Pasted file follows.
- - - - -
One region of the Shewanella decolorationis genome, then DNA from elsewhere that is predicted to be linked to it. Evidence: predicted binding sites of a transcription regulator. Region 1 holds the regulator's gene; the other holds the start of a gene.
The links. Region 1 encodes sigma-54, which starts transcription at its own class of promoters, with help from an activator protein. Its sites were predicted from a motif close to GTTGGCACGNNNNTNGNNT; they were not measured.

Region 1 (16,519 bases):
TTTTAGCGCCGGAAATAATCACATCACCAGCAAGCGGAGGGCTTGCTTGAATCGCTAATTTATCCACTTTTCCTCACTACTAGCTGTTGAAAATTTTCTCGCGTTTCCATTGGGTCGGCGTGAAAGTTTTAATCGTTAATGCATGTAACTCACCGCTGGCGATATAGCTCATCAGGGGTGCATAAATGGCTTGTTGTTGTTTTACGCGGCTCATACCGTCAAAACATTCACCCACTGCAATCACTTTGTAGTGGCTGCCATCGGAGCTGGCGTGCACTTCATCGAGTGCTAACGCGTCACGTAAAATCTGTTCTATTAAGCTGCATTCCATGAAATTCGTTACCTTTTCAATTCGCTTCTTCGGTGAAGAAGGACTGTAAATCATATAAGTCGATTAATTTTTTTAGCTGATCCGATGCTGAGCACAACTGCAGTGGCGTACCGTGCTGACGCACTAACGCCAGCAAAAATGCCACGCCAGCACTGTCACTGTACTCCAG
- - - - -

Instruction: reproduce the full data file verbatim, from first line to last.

One region of the Shewanella decolorationis genome, then DNA from elsewhere that is predicted to be linked to it. Evidence: predicted binding sites of a transcription regulator. Region 1 holds the regulator's gene; the other holds the start of a gene.
The links. Region 1 encodes sigma-54, which starts transcription at its own class of promoters, with help from an activator protein. Its sites were predicted from a motif close to GTTGGCACGNNNNTNGNNT; they were not measured.

Region 1 (16,519 bases):
TTTTAGCGCCGGAAATAATCACATCACCAGCAAGCGGAGGGCTTGCTTGAATCGCTAATTTATCCACTTTTCCTCACTACTAGCTGTTGAAAATTTTCTCGCGTTTCCATTGGGTCGGCGTGAAAGTTTTAATCGTTAATGCATGTAACTCACCGCTGGCGATATAGCTCATCAGGGGTGCATAAATGGCTTGTTGTTGTTTTACGCGGCTCATACCGTCAAAACATTCACCCACTGCAATCACTTTGTAGTGGCTGCCATCGGAGCTGGCGTGCACTTCATCGAGTGCTAACGCGTCACGTAAAATCTGTTCTATTAAGCTGCATTCCATGAAATTCGTTACCTTTTCAATTCGCTTCTTCGGTGAAGAAGGACTGTAAATCATATAAGTCGATTAATTTTTTTAGCTGATCCGATGCTGAGCACAACTGCAGTGGCGTACCGTGCTGACGCACTAACGCCAGCAAAAATGCCACGCCAGCACTGTCACTGTACTCCAG